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Wholesale power adds $8.3 million to SSJID reserves

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POSTED December 31, 2009 2:44 a.m.
South San Joaquin Irrigation District netted $8.3 million from wholesale power sales in 2009 to continue building a financial base in its goal to lower retail power rates for 38,000 customers in Manteca, Ripon, and Escalon by as early as the first quarter of 2011.

Shell Energy Corp. – the energy broker that contracts to buy power generated by the Tri-Dam Project operated jointly by SSJID and Oakdale Irrigation District - was able to get $30 per megawatt hour with a $32 per megawatt hour bonus for renewable energy. Tri-Dam’s previous contract with PG&E generated $30 an hour per megawatt for the partnership while PG&E kept the $32 per megawatt for renewable energy.

Shell in past years has gotten more for Tri-Dam for energy sold from the system on the Stanislaus River.

“The more money we make per megawatt hour, the more money Shell Energy makes,” said SSJID General Manager Jeff Shields.

The PG&E contract with Tri-Dam was flat-lined at $30.

SSJID’s undistributed reserves are pushing $70 million. The SSJID intends to tap into that reserve to provide the seed money to acquire, separate, and upgrade the PG&E system if they are given the green light from the San Joaquin County Local Agency Formation Commission next spring to enter the retail power business.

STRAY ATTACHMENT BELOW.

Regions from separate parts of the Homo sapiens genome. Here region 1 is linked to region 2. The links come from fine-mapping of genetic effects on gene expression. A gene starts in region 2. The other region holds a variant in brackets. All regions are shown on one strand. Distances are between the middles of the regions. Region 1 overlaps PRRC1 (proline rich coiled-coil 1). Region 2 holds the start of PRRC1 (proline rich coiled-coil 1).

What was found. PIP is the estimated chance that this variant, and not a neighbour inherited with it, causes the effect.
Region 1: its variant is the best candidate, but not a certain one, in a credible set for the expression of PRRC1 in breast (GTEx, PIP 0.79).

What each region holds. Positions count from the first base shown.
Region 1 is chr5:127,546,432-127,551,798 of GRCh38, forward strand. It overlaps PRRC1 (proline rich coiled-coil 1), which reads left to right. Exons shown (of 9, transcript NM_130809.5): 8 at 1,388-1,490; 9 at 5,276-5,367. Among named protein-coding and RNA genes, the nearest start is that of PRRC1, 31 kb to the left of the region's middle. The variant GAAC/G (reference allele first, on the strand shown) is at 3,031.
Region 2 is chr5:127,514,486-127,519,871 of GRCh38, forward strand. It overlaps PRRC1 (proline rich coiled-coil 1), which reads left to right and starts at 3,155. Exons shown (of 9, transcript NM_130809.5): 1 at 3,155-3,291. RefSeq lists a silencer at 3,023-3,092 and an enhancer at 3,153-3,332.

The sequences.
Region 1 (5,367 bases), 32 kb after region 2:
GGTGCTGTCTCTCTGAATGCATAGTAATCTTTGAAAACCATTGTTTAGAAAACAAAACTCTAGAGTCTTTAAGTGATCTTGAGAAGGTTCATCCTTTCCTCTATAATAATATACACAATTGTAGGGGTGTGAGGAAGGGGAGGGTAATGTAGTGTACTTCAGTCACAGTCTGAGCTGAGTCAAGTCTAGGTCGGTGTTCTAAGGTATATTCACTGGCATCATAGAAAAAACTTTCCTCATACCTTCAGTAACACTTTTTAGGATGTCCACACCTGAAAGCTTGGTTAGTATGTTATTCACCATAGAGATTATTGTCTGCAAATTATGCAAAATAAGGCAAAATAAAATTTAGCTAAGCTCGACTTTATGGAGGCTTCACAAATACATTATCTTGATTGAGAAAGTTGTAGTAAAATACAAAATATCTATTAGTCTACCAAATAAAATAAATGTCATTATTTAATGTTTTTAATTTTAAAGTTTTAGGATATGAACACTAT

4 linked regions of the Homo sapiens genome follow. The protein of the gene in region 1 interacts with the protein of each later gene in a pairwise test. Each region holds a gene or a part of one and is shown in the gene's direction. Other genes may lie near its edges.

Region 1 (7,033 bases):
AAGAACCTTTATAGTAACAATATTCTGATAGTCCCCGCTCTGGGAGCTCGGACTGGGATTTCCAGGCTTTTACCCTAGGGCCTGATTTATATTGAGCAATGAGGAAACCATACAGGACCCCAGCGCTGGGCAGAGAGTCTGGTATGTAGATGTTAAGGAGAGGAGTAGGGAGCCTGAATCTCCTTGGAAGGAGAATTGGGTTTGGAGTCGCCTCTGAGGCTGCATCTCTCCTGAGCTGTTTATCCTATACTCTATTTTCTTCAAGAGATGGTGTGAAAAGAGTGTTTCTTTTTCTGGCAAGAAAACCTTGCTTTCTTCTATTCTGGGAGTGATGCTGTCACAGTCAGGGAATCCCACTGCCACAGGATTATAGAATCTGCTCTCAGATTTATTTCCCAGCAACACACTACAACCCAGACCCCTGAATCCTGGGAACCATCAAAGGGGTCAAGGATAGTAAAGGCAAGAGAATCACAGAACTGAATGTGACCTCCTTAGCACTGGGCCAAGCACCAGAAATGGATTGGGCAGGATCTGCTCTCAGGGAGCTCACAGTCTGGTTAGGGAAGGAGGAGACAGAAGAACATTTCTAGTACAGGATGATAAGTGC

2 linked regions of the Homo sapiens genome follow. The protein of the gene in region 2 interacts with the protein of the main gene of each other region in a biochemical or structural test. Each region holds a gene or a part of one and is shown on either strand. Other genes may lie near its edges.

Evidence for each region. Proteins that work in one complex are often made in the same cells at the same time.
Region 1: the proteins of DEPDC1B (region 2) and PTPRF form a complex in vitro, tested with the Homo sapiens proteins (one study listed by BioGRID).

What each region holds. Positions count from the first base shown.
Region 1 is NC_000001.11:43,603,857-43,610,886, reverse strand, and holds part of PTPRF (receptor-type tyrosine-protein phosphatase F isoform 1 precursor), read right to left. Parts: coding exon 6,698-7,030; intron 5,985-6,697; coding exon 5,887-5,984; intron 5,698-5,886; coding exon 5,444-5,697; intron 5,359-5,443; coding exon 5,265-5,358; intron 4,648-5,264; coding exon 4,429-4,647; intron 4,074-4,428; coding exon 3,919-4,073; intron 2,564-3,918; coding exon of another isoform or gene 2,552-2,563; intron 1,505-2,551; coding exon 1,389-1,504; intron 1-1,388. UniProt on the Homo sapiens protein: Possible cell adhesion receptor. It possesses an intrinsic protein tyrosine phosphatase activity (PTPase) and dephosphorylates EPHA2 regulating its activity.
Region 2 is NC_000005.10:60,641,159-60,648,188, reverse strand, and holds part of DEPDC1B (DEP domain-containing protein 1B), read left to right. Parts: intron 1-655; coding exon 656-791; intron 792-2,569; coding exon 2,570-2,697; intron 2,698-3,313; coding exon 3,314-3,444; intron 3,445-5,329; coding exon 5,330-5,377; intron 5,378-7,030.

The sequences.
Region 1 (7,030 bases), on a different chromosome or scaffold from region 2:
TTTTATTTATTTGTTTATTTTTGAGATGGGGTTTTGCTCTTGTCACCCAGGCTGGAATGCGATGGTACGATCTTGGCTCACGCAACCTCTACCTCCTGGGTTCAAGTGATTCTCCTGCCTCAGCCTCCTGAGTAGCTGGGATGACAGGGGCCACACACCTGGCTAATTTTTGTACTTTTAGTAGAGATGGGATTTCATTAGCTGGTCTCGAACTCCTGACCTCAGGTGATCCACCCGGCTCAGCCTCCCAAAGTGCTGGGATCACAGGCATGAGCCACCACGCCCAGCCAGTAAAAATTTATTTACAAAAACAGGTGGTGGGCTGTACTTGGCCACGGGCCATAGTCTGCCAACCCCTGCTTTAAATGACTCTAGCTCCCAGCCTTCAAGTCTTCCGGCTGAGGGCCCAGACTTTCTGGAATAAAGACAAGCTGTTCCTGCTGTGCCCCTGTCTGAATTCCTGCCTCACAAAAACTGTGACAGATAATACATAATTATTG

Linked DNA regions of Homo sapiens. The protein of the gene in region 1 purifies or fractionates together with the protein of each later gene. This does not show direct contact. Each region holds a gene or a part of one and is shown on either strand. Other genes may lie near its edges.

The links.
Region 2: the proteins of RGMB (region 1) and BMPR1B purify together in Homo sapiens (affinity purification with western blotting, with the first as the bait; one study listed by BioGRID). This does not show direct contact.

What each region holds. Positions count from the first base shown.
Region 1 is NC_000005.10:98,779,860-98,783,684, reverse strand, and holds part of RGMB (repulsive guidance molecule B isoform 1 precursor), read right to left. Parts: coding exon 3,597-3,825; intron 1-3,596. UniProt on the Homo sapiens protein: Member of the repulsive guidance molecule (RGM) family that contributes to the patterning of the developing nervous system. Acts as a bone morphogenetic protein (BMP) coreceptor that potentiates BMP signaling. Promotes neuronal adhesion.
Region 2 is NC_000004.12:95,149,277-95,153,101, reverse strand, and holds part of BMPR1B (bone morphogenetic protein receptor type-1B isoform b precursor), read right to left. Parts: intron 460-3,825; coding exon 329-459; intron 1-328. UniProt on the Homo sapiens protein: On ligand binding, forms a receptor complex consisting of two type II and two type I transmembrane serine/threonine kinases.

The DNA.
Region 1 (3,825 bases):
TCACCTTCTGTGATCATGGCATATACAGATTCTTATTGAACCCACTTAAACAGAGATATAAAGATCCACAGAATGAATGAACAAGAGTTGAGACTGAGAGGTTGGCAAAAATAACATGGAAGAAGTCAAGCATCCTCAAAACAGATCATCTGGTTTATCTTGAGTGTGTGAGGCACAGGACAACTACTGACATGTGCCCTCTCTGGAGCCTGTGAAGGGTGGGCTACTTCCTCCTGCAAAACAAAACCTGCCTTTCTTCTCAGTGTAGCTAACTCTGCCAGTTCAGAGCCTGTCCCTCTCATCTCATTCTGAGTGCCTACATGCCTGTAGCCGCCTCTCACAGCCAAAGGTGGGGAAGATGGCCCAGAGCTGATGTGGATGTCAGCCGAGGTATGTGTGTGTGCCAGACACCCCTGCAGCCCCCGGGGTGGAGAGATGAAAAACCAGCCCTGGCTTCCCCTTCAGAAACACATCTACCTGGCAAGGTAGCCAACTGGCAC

Shields characterized the return from Tri-Dam after expenses, capital improvements, reserve funding and the split with OID was taken into account as “a bad year” due to a depressed market for spot electricity.

That bad year, though, added $8.3 million, to SSJID’s undistributed reserves. In years when the spot market for peak energy has been stronger, SSJID has netted $18 million in a year.

Actually, SSJID is better off financially with a “bad year” as it allowed two things to happen. It gave the district the opportunity to sell water – a commodity in high demand – to bring in $11 million in additional revenue. At the same time, they have used the slowdown in hydroelectric generation to upgrade facilities at Donnells and to add a third generator at Tulloch. In doing so, Tri-Dam’s electrical generation capacity will increase by 10 percent going from 120 megawatts to around 132 megawatts.

That in turn will mean even more money for SSJID from wholesale power generation. It also means SSJID’s power generating portfolio is 100 percent green and qualifies for the renewable energy credit.
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